The concept of significant figures is often used in connection with rounding. Rounding to n significant figures is a more general-purpose technique than rounding to n decimal places, since it handles numbers of different scales in a uniform way. Computer representations of floating point numbers typically use a form of rounding to significant figures, but with binary numbers.
The term "significant figures" can also refer to a crude form of error representation based around significant figure rounding; for this use, see Significance arithmetic.
A number with all zero digits (e.g. 0.000) has no significant digits, because the uncertainty is larger than the actual measurement.
Generally, the same rules apply to numbers expressed in scientific notation. However, in the normalized form of that notation, placeholder leading and trailing digits do not occur, so all digits are significant. For example, 0.00012 (two significant figures) becomes 1.2×10−4, and 0.000122300 (six significant figures) becomes 1.22300×10−4. In particular, the potential ambiguity about the significance of trailing zeros is eliminated. For example, 1300 (four significant figures) is written as 1.300×103, while 1300 (three significant figures) is written as 1.30×103.
To round to n significant figures:
For addition and subtraction, the result should have as many decimal places as the measured number with the smallest number of decimal places.
The most straightforward way to indicate the precision of this result (or any result) is to state the uncertainty separately and explicitly, for example as 8.540±0.085 m/s or equivalently 8.540(85) m/s. This is particularly appropriate when the uncertainty itself is important and precisely known. In this case, it is safe and indeed advantageous to provide more digits than would be called for by the significant-figures rules.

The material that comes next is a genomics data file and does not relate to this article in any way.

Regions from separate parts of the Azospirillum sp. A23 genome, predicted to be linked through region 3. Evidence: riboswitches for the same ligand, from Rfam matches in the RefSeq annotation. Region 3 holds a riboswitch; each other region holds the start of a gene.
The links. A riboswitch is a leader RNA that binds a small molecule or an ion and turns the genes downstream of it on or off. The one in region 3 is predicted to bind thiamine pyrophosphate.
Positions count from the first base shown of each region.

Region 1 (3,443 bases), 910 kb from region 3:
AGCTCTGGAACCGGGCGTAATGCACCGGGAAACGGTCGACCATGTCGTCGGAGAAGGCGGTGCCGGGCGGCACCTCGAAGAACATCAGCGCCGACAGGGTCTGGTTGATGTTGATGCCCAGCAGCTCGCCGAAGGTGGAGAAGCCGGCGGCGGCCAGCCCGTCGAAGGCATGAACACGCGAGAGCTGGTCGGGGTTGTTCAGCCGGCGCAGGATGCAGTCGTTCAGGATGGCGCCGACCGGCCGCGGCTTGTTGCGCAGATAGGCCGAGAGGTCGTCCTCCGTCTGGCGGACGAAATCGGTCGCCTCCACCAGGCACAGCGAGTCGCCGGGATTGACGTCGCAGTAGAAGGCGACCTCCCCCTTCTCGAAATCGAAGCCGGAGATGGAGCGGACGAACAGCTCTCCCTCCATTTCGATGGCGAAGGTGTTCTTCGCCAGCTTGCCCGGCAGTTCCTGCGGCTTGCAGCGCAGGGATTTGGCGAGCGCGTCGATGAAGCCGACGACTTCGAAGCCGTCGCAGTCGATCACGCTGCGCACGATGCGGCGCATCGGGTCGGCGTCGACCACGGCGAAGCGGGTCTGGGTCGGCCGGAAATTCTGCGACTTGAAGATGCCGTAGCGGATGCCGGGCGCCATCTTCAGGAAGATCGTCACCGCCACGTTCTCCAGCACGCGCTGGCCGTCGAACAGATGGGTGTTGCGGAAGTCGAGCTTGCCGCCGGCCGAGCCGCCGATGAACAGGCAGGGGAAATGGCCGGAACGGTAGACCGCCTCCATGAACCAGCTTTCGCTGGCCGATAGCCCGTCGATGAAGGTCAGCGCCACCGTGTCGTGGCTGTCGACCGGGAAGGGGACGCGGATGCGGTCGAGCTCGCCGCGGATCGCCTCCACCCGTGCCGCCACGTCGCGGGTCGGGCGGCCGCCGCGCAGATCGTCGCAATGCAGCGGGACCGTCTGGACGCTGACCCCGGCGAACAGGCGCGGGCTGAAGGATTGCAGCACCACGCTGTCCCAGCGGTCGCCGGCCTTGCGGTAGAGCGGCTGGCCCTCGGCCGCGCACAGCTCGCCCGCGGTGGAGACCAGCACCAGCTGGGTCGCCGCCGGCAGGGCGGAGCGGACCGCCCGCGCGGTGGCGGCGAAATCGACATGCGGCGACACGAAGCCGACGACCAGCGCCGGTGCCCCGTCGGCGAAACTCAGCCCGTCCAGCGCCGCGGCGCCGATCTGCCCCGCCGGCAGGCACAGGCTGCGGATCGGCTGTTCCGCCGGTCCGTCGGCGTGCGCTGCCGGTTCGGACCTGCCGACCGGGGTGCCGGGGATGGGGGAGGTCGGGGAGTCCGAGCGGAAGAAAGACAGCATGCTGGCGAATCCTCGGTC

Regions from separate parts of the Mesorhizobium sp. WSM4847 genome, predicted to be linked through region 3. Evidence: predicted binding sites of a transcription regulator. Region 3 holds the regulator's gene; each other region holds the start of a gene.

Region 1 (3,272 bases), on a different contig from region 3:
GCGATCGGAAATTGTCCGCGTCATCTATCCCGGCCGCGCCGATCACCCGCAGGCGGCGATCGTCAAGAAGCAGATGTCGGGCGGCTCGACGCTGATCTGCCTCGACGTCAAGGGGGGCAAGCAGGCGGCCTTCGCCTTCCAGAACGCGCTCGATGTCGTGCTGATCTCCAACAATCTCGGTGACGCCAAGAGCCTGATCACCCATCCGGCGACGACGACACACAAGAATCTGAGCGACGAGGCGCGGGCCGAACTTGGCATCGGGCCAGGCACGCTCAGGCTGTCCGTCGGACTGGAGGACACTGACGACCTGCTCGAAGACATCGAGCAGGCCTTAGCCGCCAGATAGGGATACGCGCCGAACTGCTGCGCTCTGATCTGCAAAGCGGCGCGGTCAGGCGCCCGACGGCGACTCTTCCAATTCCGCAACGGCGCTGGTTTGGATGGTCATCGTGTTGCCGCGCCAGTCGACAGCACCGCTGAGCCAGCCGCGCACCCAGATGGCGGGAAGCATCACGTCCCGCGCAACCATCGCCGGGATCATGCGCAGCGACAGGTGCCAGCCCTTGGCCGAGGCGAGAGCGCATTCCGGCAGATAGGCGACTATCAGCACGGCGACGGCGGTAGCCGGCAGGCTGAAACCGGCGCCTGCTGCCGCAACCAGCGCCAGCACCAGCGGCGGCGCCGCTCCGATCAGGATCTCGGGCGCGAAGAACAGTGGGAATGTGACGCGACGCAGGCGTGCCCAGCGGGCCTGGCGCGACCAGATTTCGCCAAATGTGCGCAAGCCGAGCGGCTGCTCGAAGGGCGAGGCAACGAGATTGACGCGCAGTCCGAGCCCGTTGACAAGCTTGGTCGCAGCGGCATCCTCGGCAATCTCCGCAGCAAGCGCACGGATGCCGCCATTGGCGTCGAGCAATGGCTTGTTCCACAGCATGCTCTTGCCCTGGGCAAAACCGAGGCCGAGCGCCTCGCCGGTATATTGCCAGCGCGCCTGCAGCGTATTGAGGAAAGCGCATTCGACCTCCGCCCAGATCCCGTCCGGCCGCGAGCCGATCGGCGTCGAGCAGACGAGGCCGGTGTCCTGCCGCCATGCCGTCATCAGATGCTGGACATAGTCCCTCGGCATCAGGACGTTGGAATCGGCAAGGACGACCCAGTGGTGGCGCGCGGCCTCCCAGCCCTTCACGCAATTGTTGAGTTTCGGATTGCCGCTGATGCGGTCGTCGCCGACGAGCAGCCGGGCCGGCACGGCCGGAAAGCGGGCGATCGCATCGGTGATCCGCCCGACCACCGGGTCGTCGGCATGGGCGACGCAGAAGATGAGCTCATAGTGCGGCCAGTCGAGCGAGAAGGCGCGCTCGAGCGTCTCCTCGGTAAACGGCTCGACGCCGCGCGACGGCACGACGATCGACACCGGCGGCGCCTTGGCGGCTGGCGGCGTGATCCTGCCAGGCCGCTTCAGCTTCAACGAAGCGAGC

If the degree of precision in the answer is not important, it is again safe to express trailing digits that are not known exactly, for example 8.5397 m/s.
If, however, we are forced to apply significant-figures rules, expressing the result as 8.53970965 m/s would seem to imply that the speed is known to the nearest 10 nm/s or thereabouts, which would improperly overstate the precision of the measurement. Reporting the result using three significant figures (8.54 m/s) might be interpreted as implying that the speed is somewhere between 8.535 and 8.545 m/s. This again overstates the accuracy, but not nearly so badly. Reporting the result using two significant figures (8.5 m/s) would introduce considerable roundoff error and degrade the precision of the result.
Division A: $185 000
Division B: $ 45 000
Division C: $ 67 000is easier to understand and compare than a series like:
Division A: $184 982
Division B: $ 44 689
Division C: $ 67 422To reduce ambiguity, such data are sometimes represented to the nearest order of magnitude, like:
Revenue (in thousands of dollars):
Division A: 185
Division B: 45
Division C: 67
Practicing scientists commonly express uncertain quantities in the form 1.23±0.06 or equivalently 1.23(6). The benefit is that the nominal value of the quantity is expressed by one numeral (1.23) while the uncertainty is expressed by a separate numeral (0.06). Expressing these two things explicitly and separately is more sensible than trying to encode both the nominal value and the uncertainty into a single numeral, where the uncertaintly range is constrained to being a power of ten.
"Significant figures" primarily refers to a type of rounding, and is arguably appropriate when roundoff of the final answer is the dominant contribution to the uncertainty. However, there are many important situations where roundoff of the final answer is not the dominant contribution to the uncertainty. Indeed, in experimental research (especially metrology), only in a very badly designed experiment would such roundoff error be dominant, because roundoff errors are so easily reduced. Furthermore, even when roundoff error is dominant, it is preferable to indicate this explicitly, as in 1.24(½) or equivalently 1.24(⁄).
Secondarily, "significant figures" may refer to a crude scheme for significance arithmetic, but as discussed in the significance arithmetic article and elsewhere, there is generally not any rigorous way to express the uncertainty using significant figures.
In computer science and numerical analysis, good practice demands the use of guard digits. This is incompatible with any notion of significant figures. For a discussion, see Acton.
Good examples of how real scientists express uncertain quantities can be found in the NIST compendium of physical constants. None of the values there conform to any "significant figures" rules.
Procedures for how to properly represent uncertainty, and the rationale for these procedures, can be found in the references.
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